Living La Vida Local: Week 6 (Interview with James Hewitson- Endearment Records)

What was your motivation to start the label?

I was writing some music about a year ago and I was feeling a little bit miffed about the idea of having to appeal to a ‘label’ or whatever to gain wider recognition. I wanted to write freely, release music totally off my own accord. I wanted to make myself feel liberated about what I was doing artistically, and also learn more about the business aspect of music. I also wanted to put shows on again, and it seemed a good idea to tie everything I wanted to do under the same name, or brand.

‘Talk to Me’ encourages discussion about mental health, which is something music needs to do more of

What’s your vision for it? Genre specific or free range?

At base level it’s literally just me bigging up music that I like, we all do this to an extent. But I do want it to be something that people can turn to discover something new and organic. I don’t care what specific genres I involve to any extent with the label. The first show was mainly indie-pop/lo-fi stuff, whereas the next was mathy/post-rock. The releases themselves can only come steadily at the moment though, as it’s just me working on it amidst other things. The idea of it is pretty free range but in terms of who’s actually ‘on the label’ so far (myself and Lissie) it probably leans more towards indie-pop music.

Why did you choose Lissie’s Heart Murmur for your first release?

I’ve known Lissie for a while, and she sent me her EP not long after I announced to friends that I was going to start doing this. I heard it, and I thought it was brilliant, so I didn’t want to pass the opportunity up. Although the initial aim of the label was to release my own music, I hadn’t properly recorded anything myself at this point so if I were to put Lissie’s songs out, it couldn’t have been me first.

What went into getting the record out?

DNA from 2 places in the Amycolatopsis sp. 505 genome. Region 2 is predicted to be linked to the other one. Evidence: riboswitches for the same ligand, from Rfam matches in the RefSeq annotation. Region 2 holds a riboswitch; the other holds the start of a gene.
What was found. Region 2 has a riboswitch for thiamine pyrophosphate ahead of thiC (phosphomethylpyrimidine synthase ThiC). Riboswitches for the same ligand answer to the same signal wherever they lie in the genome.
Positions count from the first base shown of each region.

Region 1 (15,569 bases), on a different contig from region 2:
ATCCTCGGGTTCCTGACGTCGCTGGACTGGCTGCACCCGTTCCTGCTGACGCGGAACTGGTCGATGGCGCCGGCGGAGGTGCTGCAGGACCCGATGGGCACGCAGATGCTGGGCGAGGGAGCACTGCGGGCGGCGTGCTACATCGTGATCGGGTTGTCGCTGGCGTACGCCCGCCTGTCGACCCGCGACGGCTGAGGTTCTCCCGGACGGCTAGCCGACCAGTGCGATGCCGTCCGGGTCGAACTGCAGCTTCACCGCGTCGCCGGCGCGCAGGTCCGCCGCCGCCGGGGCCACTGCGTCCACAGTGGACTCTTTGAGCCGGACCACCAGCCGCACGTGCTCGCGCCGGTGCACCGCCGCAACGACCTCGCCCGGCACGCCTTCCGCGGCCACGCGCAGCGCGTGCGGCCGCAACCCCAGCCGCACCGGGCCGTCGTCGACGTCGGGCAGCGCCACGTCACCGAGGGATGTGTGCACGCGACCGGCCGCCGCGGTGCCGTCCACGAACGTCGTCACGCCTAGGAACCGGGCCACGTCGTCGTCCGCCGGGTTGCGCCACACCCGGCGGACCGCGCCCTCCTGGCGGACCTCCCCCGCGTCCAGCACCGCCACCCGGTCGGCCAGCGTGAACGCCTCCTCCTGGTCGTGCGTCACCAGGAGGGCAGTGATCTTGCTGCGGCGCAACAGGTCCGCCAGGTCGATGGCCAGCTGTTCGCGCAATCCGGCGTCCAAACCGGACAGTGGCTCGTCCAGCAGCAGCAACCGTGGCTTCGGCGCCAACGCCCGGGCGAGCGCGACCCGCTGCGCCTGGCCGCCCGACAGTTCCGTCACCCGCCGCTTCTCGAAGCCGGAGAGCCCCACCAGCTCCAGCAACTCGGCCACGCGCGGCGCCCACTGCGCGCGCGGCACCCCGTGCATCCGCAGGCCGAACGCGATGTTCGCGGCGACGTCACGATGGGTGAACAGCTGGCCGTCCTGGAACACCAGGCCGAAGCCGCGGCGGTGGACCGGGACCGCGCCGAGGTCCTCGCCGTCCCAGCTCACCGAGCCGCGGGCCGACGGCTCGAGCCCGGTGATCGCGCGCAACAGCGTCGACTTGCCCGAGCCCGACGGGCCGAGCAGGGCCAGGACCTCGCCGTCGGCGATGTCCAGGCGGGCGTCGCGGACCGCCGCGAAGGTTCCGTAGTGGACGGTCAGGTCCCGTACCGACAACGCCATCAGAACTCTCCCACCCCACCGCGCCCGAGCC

Cover art, liaising with vinyl manufacturers, putting together a mini-tour to promote it (We’re at Bar Loco on Saturday 21st November), arranging the digital release (Spotify and Itunes), Lizzie did a music video which was pretty good, I attempted PR (initial arrangements fell through fairly late on), I went to local independent record shops with vinyl, played them it, asked them if they’d like to put it in their shop to sell etc. Just stuff like that.

I wanted to make myself feel liberated about what I was doing artistically, and also learn more about the business aspect of music

What does Lissie’s Heart Murmur offer that’s different to that already out on the North East scene?

Lissie’s Heart Murmur does a lot with a little. I like how stripped back, yet aesthetically fulfilling this record is. It’s not blatant, corporately inspired pop music either. It’s not the singer songwriter all over again. ‘Talk to Me’ encourages discussion about mental health, which is something music needs to do more of. It is conceptually constructive, and the instrumentation around Lissie’s vocals and guitar is beautiful. Aesthetically, there’s a kind of lazy, mysterious, psychedelic vibe to it all that doesn’t fully sit with other music in the North East, which is another reason why it stands out here. Her voice is awesome too.

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